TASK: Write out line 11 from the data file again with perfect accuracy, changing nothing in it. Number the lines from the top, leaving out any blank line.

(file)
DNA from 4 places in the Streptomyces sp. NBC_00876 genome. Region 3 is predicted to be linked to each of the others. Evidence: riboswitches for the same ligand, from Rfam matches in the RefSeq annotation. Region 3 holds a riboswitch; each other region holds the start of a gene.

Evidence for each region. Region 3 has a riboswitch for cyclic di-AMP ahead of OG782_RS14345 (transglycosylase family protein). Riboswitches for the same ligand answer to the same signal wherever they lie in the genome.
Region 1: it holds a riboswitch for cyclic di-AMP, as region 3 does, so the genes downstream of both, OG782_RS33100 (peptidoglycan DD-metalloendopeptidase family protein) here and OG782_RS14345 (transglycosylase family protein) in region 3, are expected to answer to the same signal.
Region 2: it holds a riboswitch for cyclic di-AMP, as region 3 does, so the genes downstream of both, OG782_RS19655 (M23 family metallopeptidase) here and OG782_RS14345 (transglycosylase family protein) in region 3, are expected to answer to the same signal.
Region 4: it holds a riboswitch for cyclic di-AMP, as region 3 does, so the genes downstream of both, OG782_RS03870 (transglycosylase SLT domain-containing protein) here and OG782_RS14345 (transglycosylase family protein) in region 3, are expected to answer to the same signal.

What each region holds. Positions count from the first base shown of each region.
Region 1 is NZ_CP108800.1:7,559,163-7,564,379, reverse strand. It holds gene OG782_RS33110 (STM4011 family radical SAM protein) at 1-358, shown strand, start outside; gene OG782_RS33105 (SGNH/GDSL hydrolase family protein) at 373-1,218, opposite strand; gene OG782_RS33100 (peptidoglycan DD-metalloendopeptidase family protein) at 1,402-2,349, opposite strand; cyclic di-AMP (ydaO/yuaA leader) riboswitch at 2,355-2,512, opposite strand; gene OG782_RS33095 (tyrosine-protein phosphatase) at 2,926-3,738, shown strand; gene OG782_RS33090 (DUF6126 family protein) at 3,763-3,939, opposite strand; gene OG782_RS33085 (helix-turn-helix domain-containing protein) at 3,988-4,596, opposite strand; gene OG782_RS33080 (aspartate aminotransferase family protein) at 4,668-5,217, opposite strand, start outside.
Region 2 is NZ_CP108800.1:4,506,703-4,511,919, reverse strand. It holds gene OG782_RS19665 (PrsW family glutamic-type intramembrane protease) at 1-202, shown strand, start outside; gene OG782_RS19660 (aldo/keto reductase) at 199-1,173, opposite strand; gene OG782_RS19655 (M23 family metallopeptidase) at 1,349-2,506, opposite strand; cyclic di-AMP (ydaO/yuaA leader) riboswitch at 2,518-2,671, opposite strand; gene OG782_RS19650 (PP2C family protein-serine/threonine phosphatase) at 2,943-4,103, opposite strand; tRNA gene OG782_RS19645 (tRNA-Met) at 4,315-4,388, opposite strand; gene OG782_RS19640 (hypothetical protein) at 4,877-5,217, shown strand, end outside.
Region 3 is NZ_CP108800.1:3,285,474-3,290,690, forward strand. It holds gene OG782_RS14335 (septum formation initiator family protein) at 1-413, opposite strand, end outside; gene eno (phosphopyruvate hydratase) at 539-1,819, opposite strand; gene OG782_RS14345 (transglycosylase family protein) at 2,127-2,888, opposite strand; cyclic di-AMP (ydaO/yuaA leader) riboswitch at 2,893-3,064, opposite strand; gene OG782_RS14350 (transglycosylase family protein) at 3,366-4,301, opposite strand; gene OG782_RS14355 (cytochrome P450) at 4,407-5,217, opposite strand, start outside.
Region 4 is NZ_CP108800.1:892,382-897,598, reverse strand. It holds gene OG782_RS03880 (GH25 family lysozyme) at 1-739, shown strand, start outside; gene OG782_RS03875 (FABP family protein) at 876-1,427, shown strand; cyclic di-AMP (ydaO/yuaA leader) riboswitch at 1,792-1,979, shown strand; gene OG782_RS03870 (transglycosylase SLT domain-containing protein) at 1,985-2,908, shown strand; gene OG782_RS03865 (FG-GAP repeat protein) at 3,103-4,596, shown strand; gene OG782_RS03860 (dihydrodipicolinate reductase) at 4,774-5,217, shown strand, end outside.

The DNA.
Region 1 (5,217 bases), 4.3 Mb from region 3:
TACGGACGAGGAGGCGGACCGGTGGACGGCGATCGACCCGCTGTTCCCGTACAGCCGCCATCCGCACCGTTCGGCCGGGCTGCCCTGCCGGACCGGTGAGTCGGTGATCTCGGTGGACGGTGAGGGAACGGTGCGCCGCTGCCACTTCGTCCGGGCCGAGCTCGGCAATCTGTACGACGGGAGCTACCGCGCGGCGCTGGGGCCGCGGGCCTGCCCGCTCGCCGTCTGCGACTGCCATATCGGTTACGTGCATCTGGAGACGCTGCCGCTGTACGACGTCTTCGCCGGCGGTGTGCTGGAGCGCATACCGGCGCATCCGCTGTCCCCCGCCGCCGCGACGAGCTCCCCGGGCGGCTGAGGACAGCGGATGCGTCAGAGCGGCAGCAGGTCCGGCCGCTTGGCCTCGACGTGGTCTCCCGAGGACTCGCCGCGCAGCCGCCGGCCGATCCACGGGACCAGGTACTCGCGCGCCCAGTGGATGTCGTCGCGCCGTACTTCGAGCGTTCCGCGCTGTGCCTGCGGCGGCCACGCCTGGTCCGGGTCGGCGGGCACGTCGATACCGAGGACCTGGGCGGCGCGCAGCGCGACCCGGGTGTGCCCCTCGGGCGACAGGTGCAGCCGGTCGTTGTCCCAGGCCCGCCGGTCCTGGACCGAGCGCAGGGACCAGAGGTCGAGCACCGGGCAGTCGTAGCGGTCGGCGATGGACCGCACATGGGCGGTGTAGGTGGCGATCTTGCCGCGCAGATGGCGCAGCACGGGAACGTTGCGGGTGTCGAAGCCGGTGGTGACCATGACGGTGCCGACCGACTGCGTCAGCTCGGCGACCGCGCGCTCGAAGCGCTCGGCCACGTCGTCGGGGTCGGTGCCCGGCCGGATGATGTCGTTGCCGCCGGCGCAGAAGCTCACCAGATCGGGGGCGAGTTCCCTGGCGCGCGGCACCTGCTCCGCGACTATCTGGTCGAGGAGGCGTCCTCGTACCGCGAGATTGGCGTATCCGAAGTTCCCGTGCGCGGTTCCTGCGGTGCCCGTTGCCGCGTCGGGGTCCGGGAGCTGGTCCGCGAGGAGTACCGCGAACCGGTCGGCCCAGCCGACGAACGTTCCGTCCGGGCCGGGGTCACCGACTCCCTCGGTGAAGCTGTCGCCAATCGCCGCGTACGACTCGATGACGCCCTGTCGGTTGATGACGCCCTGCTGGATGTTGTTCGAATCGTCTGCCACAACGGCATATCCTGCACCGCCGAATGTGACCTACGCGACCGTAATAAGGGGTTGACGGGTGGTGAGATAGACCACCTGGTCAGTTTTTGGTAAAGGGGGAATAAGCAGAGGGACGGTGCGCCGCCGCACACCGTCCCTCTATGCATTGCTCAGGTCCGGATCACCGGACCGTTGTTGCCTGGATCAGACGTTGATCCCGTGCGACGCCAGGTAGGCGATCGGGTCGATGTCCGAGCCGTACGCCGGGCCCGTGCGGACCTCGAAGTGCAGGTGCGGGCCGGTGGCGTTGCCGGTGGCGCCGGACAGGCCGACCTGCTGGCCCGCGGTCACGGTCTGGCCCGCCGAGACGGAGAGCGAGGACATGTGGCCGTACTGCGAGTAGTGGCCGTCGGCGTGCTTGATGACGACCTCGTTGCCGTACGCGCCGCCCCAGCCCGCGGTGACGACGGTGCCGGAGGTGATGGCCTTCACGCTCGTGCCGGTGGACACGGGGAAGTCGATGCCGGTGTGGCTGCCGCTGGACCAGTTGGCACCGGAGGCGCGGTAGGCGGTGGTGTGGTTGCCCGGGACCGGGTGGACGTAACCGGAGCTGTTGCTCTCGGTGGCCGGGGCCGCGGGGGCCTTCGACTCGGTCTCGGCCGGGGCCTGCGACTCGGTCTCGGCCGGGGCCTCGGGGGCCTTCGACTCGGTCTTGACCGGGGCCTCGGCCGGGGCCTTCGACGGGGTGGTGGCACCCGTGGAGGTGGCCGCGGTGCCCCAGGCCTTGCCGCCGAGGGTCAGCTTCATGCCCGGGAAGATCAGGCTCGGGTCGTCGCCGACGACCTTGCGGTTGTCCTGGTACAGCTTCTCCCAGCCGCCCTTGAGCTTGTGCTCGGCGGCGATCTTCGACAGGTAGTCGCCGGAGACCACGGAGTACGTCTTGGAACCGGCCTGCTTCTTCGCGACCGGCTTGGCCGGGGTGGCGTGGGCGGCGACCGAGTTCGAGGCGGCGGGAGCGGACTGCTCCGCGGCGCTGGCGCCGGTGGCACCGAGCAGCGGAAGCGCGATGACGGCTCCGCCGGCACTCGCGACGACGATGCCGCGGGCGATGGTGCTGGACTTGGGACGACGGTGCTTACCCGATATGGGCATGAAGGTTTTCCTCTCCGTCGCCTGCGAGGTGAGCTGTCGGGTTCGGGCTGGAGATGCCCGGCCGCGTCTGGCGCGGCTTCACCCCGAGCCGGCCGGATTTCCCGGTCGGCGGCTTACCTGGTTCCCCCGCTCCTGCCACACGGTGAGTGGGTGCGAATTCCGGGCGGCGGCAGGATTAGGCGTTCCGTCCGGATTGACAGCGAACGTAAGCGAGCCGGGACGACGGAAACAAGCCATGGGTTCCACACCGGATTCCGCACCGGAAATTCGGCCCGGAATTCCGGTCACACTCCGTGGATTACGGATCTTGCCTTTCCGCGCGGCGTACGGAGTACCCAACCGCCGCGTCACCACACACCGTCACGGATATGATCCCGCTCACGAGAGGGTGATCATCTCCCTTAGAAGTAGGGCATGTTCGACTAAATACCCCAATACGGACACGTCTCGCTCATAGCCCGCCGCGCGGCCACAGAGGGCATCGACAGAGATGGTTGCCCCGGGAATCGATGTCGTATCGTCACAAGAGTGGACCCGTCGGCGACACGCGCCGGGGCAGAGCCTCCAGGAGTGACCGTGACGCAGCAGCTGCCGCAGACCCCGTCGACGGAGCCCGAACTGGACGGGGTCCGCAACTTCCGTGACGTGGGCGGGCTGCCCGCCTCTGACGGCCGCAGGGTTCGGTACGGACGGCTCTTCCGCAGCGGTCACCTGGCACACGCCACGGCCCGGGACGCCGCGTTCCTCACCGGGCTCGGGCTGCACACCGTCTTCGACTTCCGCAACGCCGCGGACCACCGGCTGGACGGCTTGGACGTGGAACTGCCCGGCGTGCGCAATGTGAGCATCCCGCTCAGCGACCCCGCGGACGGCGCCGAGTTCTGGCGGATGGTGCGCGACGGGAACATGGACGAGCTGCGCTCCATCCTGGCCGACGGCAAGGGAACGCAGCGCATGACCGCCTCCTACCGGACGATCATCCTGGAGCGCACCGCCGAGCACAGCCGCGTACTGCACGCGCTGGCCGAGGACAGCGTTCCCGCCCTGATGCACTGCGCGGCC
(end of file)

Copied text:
The DNA.